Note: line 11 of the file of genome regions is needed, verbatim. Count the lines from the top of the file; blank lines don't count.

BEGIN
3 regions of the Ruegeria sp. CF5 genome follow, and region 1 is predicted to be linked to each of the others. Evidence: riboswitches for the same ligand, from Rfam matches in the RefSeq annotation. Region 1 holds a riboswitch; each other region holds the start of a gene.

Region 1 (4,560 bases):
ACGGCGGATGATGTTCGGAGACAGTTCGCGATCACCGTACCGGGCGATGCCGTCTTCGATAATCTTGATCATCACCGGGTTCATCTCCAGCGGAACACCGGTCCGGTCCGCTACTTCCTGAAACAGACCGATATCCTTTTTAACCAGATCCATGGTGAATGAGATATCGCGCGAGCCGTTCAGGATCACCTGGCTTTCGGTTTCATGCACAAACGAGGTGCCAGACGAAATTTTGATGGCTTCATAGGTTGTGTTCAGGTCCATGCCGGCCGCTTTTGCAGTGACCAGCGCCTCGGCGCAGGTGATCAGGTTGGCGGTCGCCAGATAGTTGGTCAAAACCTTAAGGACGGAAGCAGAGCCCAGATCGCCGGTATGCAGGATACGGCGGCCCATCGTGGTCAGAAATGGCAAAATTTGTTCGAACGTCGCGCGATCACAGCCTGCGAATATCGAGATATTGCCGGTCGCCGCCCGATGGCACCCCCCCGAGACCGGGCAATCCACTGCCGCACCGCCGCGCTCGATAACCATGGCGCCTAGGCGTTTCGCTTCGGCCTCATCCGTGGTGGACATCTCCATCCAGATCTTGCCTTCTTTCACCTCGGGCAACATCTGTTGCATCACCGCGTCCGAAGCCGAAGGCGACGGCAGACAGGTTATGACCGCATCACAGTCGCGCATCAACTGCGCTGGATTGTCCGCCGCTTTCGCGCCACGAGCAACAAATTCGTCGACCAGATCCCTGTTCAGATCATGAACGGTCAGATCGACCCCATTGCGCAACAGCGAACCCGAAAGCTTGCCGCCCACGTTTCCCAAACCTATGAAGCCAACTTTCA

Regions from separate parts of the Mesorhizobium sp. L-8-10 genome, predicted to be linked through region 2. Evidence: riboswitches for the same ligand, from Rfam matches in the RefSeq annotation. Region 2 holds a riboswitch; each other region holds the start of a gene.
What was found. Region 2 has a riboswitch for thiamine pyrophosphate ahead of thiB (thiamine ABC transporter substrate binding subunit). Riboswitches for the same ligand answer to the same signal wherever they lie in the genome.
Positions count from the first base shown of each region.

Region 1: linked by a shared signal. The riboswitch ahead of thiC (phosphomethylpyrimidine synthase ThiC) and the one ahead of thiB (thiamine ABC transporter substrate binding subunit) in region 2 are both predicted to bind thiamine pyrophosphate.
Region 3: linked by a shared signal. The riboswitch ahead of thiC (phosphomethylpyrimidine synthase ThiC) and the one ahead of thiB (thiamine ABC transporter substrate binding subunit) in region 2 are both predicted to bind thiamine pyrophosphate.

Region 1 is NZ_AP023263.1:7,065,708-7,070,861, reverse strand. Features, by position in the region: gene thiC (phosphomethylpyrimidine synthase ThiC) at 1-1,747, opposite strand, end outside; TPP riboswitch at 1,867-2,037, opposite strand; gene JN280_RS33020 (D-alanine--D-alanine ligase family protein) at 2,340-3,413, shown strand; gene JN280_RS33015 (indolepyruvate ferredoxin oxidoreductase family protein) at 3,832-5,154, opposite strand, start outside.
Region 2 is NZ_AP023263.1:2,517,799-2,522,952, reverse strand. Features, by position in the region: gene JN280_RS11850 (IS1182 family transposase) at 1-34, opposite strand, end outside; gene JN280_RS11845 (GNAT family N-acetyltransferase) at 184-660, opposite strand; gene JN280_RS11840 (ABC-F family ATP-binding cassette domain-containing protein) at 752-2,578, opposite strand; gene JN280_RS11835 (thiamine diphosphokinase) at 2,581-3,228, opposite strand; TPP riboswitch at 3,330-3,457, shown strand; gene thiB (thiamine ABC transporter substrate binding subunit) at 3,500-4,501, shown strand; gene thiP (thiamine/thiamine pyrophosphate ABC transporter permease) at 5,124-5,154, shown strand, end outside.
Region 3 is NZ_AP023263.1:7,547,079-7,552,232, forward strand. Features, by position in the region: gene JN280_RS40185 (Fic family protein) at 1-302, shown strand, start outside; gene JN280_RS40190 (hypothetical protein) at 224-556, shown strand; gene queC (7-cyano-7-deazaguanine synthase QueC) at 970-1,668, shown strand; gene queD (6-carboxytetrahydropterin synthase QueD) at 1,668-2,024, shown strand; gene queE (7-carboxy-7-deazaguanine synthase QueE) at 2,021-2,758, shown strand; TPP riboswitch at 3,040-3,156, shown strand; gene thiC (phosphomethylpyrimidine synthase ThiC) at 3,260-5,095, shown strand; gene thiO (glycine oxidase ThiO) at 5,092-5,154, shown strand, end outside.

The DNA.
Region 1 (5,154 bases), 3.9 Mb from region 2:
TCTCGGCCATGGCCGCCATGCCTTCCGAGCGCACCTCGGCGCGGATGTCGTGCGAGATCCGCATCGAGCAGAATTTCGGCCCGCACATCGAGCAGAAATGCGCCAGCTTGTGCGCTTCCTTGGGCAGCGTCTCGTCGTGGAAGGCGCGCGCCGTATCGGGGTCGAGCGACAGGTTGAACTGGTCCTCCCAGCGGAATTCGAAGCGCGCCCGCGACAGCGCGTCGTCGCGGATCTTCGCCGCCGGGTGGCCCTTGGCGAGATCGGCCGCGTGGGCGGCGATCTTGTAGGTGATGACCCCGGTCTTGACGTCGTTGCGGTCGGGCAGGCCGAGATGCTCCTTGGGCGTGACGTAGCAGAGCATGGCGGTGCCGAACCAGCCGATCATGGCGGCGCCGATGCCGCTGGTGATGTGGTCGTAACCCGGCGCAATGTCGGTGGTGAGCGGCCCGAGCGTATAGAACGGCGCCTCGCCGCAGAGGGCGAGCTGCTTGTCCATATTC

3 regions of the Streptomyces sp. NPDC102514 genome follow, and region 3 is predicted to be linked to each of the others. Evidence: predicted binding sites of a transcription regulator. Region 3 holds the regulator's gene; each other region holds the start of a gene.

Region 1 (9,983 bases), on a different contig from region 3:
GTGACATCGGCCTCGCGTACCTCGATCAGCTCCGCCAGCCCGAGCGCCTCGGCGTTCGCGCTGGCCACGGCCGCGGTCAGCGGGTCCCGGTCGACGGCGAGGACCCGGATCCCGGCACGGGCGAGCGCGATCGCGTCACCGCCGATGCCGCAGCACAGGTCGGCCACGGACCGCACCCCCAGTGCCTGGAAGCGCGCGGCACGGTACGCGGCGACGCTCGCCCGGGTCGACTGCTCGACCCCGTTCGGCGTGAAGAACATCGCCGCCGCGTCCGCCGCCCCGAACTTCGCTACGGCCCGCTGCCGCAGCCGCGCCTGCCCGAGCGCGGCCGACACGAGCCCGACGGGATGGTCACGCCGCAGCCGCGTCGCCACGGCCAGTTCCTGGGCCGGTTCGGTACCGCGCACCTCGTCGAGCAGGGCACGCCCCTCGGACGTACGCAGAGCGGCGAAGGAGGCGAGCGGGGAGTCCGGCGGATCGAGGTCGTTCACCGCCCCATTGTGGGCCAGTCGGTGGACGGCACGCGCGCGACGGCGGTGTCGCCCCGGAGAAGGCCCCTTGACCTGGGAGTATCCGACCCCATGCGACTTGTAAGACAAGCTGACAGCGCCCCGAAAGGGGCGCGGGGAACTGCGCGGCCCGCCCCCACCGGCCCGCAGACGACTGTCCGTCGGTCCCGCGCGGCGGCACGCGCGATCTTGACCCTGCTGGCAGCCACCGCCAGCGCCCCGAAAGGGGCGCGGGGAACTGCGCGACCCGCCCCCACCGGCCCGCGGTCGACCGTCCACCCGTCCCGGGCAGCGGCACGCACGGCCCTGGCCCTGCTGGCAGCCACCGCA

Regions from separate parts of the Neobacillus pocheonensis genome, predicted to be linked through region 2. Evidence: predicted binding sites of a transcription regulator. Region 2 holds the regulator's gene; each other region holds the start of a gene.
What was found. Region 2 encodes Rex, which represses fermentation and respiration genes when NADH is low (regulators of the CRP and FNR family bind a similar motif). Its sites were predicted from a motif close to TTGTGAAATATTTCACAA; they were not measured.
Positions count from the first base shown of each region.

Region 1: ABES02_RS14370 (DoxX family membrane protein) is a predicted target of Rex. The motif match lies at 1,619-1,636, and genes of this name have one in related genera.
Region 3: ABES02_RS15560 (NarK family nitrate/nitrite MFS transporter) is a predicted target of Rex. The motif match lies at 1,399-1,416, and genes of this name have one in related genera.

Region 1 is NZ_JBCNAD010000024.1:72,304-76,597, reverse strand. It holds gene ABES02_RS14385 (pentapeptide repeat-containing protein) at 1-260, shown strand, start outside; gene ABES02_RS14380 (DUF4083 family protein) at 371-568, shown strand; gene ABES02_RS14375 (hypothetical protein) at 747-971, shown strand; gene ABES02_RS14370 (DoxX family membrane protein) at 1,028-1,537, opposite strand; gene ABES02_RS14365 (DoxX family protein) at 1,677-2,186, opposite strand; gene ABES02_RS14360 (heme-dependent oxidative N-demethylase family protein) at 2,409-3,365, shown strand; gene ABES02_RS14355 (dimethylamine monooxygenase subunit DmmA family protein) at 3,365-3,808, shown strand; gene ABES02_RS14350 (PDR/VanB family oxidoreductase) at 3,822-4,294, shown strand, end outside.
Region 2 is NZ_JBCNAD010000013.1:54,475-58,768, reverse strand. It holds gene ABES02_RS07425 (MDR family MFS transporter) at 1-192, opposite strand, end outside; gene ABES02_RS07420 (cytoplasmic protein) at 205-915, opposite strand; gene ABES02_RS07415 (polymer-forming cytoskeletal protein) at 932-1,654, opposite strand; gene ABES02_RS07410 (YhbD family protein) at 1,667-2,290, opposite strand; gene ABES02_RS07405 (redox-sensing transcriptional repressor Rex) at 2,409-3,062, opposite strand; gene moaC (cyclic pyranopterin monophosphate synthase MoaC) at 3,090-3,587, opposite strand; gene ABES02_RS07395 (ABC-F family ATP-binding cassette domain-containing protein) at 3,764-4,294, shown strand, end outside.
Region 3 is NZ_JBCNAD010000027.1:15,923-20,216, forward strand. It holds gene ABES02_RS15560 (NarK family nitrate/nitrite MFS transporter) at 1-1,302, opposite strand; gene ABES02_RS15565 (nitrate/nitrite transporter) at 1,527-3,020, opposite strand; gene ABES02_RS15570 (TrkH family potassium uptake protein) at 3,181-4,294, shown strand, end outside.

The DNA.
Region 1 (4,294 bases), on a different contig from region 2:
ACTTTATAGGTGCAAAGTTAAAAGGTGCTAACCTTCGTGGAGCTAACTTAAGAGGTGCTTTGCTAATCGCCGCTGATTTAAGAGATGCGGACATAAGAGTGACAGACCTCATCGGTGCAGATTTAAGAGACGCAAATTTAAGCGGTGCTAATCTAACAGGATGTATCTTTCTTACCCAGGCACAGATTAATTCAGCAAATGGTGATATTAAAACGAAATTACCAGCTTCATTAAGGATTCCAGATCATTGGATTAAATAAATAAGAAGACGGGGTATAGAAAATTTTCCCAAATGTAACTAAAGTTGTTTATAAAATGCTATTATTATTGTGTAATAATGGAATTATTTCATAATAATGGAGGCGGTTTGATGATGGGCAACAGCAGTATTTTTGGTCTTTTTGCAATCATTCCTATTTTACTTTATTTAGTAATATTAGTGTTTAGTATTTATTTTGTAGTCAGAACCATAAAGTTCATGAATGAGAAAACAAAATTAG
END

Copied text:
Region 3 is NZ_AP023263.1:7,547,079-7,552,232, forward strand. Features, by position in the region: gene JN280_RS40185 (Fic family protein) at 1-302, shown strand, start outside; gene JN280_RS40190 (hypothetical protein) at 224-556, shown strand; gene queC (7-cyano-7-deazaguanine synthase QueC) at 970-1,668, shown strand; gene queD (6-carboxytetrahydropterin synthase QueD) at 1,668-2,024, shown strand; gene queE (7-carboxy-7-deazaguanine synthase QueE) at 2,021-2,758, shown strand; TPP riboswitch at 3,040-3,156, shown strand; gene thiC (phosphomethylpyrimidine synthase ThiC) at 3,260-5,095, shown strand; gene thiO (glycine oxidase ThiO) at 5,092-5,154, shown strand, end outside.